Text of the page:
Dec 13 2011

December getaways: Cameron Highlands

Published by at 6:00 am under Kuala Lumpur excursions


For many people, the whole point of being in the tropics around now is to escape the depth of the winter back home in Europe and North America. But that does not mean spending the whole time somewhere as steamy as Kuala Lumpur. For a good Goldilocks solution (neither too hot, nor too cold), why not follow in the footsteps of Malaysia’s former colonial rulers and head for the hills?

Green hills come as standard, blue skies a bonus.

Green hills come as standard, blue skies a bonus.

Starting in India, and spreading to other Asian (and African) dominions, the British solution to uncomfortably hot temperatures during colonial times was to build so-called hill stations. These places, normally located 1,000 to 1,500 metres above sea level, offered not just cooler climes, but a chance to recreate idealised versions of rural England and Scotland.

A little bit of Blighty in the tropics.

A little bit of Blighty in the tropics.

Compared to most other hill stations, the Cameron Highlands (an area of about 700 square kilometres, most of which is above 1,200 metres), was a comparatively late developer. It was not until the 1930s that it started attracting appreciable numbers of visitors, but these days, tens of thousands of tourists flock there every year.

Call back in time.

Call back in time.

While Cameron’s three main settlements — Tanah Rata, Brinchang and Ringlet — all suffer from over-development, it is still possible to escape the crowds. Well-marked walking trails, mock-British architecture, and worthwhile attractions, such as the beautiful visitor centre at the BOH Tea Estate, all speak in the area’s favour.

Where better to have a nice cup of tea?

Where better to have a nice cup of tea?

Cameron is not nearly as reliant on tourism as most colonial-era hill stations because of its role as one of Malaysia’s foremost producers of fruit and vegetables. Crops such as potatoes, tomatoes and strawberries, which are not suited to tropical heat, thrive in Cameron’s mild, wet climate. Having such an important alternative source of income means the area has a more real feel to it than say Fraser’s Hill.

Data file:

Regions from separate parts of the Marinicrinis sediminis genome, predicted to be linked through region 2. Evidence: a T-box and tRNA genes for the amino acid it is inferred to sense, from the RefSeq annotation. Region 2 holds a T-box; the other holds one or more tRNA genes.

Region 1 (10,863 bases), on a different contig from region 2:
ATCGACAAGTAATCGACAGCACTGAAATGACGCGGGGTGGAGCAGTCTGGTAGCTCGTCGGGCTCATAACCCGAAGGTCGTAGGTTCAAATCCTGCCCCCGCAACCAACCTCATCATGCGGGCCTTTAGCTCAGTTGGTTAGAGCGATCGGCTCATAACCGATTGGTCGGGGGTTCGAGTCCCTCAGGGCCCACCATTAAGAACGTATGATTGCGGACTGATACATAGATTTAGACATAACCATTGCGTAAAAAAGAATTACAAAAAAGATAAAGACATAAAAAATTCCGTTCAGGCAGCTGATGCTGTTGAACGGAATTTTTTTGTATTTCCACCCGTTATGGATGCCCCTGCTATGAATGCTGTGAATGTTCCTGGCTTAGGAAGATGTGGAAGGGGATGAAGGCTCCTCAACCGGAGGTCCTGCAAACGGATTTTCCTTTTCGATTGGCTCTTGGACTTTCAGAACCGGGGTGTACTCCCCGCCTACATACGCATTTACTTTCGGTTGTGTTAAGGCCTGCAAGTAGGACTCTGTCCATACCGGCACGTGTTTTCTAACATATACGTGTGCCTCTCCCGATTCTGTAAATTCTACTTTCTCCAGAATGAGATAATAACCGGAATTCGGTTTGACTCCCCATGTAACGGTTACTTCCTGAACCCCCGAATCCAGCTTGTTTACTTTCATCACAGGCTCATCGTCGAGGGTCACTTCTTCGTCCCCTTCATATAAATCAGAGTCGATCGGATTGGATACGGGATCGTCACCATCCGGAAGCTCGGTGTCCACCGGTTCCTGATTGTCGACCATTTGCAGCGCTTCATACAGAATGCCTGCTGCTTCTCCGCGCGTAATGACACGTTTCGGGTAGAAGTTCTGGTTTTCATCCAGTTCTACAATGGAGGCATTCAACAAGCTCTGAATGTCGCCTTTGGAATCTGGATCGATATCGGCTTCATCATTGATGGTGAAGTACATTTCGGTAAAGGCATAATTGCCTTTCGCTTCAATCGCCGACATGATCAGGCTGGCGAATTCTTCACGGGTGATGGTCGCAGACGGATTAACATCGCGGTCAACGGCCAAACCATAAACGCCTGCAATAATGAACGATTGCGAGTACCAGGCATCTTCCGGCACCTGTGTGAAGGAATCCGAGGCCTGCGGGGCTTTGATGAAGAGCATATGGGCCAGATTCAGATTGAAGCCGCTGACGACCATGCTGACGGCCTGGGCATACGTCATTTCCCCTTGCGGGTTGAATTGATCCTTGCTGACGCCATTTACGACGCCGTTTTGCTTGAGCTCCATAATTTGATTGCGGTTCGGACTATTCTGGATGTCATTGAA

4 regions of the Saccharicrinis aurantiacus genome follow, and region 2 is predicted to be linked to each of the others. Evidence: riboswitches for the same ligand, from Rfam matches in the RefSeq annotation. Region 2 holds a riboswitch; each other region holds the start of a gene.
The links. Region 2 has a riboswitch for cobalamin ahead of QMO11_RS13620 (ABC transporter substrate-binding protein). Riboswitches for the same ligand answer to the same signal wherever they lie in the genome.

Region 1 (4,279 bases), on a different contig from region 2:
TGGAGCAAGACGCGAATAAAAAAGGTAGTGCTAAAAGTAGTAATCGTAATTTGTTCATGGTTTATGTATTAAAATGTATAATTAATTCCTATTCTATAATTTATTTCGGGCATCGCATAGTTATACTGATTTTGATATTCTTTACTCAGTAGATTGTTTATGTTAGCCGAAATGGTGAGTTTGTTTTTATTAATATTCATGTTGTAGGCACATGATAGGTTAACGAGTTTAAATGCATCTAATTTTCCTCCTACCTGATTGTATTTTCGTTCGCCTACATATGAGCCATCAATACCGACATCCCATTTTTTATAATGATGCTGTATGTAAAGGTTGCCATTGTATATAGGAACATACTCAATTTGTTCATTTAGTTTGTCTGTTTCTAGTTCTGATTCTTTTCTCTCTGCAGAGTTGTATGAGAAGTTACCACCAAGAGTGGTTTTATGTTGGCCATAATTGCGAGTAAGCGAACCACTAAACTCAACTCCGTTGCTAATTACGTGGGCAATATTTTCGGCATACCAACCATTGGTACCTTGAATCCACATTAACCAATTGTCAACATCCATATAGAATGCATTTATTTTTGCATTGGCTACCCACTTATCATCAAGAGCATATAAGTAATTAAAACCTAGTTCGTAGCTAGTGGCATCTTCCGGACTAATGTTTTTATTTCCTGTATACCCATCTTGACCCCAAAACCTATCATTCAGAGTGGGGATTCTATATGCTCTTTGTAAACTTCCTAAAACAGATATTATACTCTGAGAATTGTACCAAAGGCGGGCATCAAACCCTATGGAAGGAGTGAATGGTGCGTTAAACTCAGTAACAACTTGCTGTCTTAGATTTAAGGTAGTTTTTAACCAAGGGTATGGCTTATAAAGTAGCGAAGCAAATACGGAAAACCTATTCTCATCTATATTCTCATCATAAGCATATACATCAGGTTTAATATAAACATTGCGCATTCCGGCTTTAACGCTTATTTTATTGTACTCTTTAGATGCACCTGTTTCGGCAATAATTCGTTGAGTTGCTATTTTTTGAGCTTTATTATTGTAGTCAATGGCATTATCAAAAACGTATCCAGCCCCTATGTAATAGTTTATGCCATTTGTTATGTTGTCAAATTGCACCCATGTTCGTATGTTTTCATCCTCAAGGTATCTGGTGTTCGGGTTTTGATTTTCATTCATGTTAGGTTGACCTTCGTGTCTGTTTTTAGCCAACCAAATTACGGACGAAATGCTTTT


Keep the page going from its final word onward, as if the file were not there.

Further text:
Away from the tourist crowds.

Away from the tourist crowds.

It might have been expected that such a colonial institution as the hill station would not have survived the end of British rule in 1957. Instead, it opened up a whole new market of potential visitors: Malaysians.

All that rain means plenty of lovely waterfalls.

All that rain means plenty of lovely waterfalls.

Although Cameron has plenty of accommodation, particularly in Tanah Rata, it can get very busy during public holidays and school breaks. Booking ahead is especially advisable over the Christmas period. This goes for bus tickets too. At least seven buses a day depart from KL (Puduraya), taking four-five hours to reach Tanah Rata, but these can get booked out days in advance during peak travel periods. Follow this link for more information about getting to and from Cameron, and how to get around while you are there.

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